Casey Imafidon

Specialized in motivation and personal growth, providing advice to make readers fulfilled and spurred on to achieve all that they desire in life.

8 Reasons Risk Takers Are More Likely To Be Successful 10 Habits Of People Who Are Highly Successful At Work How to Form Your Success Formula to Get Unstuck in Life 6 Things To Do Every Day To Ensure You Stick To Your Goals 13 Signs You’re A Pretty Quick Learner

Trending in Productivity

1 7 Effective Ways To Motivate Employees in 2021 2 How a Project Management Mindset Boosts Your Productivity 3 5 Values of an Effective Leader 4 How to Motivate People Around You and Inspire Them 5 The Importance of Reminders (And How to Make a Reminder Work)

Read Next

Advertising
Advertising

Last Updated on July 21, 2021

The Importance of Reminders (And How to Make a Reminder Work)

The Importance of Reminders (And How to Make a Reminder Work)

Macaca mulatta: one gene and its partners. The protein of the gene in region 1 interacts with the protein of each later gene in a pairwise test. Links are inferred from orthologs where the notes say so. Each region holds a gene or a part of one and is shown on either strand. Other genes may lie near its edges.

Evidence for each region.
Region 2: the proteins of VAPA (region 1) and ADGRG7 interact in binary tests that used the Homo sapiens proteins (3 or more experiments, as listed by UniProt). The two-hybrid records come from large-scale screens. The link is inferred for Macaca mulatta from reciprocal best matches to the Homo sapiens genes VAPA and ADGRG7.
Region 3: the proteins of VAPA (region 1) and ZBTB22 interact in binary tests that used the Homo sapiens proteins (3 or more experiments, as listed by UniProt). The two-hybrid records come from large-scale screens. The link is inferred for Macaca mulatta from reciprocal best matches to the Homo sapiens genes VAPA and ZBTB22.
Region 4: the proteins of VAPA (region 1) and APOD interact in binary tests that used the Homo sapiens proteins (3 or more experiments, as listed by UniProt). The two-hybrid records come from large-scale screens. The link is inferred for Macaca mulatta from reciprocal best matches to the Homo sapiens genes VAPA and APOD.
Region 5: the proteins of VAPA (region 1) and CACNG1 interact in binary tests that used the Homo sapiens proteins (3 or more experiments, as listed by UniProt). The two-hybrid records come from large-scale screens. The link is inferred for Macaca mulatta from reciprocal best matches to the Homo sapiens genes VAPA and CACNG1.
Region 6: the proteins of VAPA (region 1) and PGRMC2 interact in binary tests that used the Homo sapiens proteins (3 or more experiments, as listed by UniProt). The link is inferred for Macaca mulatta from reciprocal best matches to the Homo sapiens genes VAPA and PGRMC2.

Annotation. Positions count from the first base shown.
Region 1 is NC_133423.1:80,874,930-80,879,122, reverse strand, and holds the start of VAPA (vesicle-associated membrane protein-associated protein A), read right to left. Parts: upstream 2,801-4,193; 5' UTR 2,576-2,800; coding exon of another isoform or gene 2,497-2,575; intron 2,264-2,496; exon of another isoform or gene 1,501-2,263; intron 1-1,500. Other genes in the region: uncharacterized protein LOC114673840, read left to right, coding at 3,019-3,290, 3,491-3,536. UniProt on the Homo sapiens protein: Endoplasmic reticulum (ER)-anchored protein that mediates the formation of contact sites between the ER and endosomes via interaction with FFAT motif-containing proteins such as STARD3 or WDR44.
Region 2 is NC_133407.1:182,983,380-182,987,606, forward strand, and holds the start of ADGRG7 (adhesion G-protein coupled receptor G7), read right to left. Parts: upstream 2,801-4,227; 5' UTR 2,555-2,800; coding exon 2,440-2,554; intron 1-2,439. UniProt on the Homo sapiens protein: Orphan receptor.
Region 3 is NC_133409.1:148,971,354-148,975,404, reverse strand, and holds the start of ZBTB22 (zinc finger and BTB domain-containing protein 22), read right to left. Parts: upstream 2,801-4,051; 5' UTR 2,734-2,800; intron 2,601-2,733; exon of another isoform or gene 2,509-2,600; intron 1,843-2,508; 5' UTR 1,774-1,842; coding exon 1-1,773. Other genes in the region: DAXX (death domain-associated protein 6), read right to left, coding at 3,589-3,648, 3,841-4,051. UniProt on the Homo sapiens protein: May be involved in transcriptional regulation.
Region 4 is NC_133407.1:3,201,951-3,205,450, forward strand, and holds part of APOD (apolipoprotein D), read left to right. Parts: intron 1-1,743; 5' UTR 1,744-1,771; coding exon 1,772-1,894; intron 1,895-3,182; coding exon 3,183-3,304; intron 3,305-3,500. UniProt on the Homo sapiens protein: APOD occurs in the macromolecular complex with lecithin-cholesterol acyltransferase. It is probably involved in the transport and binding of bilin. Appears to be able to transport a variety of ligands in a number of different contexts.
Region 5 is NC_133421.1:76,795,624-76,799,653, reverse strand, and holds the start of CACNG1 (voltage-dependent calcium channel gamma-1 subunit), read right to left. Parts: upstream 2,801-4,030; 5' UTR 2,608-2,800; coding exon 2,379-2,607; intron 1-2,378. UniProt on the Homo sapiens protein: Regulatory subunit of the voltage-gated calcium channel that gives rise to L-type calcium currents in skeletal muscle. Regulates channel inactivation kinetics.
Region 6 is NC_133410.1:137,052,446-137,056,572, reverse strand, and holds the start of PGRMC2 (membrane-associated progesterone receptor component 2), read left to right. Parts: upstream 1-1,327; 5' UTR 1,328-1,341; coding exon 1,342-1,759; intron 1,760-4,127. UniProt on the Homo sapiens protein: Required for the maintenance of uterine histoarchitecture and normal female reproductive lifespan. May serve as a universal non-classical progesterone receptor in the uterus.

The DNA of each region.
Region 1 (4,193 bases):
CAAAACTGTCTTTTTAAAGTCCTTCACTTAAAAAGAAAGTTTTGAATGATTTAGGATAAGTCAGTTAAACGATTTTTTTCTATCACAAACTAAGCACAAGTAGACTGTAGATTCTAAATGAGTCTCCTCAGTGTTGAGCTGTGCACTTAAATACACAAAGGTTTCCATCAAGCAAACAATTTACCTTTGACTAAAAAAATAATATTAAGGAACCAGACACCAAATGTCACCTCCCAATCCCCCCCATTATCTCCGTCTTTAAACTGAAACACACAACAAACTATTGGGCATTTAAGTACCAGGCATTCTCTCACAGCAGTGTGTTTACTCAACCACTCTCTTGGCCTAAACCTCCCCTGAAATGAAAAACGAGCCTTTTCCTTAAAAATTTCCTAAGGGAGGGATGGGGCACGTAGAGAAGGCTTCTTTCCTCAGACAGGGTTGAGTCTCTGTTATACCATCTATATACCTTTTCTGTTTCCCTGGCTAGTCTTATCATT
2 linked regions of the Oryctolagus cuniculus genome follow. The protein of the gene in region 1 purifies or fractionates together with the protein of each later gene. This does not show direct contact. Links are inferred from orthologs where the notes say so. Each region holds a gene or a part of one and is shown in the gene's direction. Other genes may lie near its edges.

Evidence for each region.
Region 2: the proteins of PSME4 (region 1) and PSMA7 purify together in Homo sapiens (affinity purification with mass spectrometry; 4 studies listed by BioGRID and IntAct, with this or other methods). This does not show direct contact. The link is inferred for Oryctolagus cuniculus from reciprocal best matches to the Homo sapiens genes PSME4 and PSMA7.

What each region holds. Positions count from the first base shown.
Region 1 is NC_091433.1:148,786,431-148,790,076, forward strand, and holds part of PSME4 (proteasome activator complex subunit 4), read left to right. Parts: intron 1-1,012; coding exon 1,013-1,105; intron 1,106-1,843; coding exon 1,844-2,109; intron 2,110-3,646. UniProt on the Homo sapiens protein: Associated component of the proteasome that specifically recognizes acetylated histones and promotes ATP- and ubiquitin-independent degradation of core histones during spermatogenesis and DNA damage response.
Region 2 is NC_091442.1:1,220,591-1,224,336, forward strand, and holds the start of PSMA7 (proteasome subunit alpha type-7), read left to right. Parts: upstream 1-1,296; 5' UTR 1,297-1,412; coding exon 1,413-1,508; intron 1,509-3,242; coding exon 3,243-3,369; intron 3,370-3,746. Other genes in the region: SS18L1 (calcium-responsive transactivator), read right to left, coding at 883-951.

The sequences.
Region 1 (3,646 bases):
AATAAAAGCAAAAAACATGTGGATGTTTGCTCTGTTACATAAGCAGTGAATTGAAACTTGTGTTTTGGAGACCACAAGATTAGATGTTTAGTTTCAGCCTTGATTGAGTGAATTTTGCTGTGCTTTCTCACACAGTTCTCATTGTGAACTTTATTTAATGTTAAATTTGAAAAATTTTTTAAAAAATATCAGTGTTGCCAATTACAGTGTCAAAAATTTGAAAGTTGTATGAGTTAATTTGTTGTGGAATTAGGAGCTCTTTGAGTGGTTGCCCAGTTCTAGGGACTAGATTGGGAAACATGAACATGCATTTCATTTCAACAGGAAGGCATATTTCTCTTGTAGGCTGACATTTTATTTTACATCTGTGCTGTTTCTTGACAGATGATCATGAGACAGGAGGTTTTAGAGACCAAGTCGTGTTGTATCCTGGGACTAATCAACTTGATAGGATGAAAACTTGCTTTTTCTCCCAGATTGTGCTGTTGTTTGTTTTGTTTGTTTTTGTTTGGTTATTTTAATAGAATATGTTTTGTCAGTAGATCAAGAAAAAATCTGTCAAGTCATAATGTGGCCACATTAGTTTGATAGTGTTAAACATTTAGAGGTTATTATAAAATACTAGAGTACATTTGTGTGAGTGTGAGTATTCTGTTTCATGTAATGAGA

Advertising

No matter how well you set up your todo list and calendar, you aren’t going to get things done unless you have a reliable way of reminding yourself to actually do them.

Anyone who’s spent an hour writing up the perfect grocery list only to realize at the store that they forgot to bring the list understands the importance of reminders.

Reminders of some sort or another are what turn a collection of paper goods or web services into what David Allen calls a “trusted system.”[1]

A lot of people resist getting better organized. No matter what kind of chaotic mess, their lives are on a day-to-day basis because they know themselves well enough to know that there’s after all that work they’ll probably forget to take their lists with them when it matters most.

Fortunately, there are ways to make sure we remember to check our lists — and to remember to do the things we need to do, whether they’re on a list or not.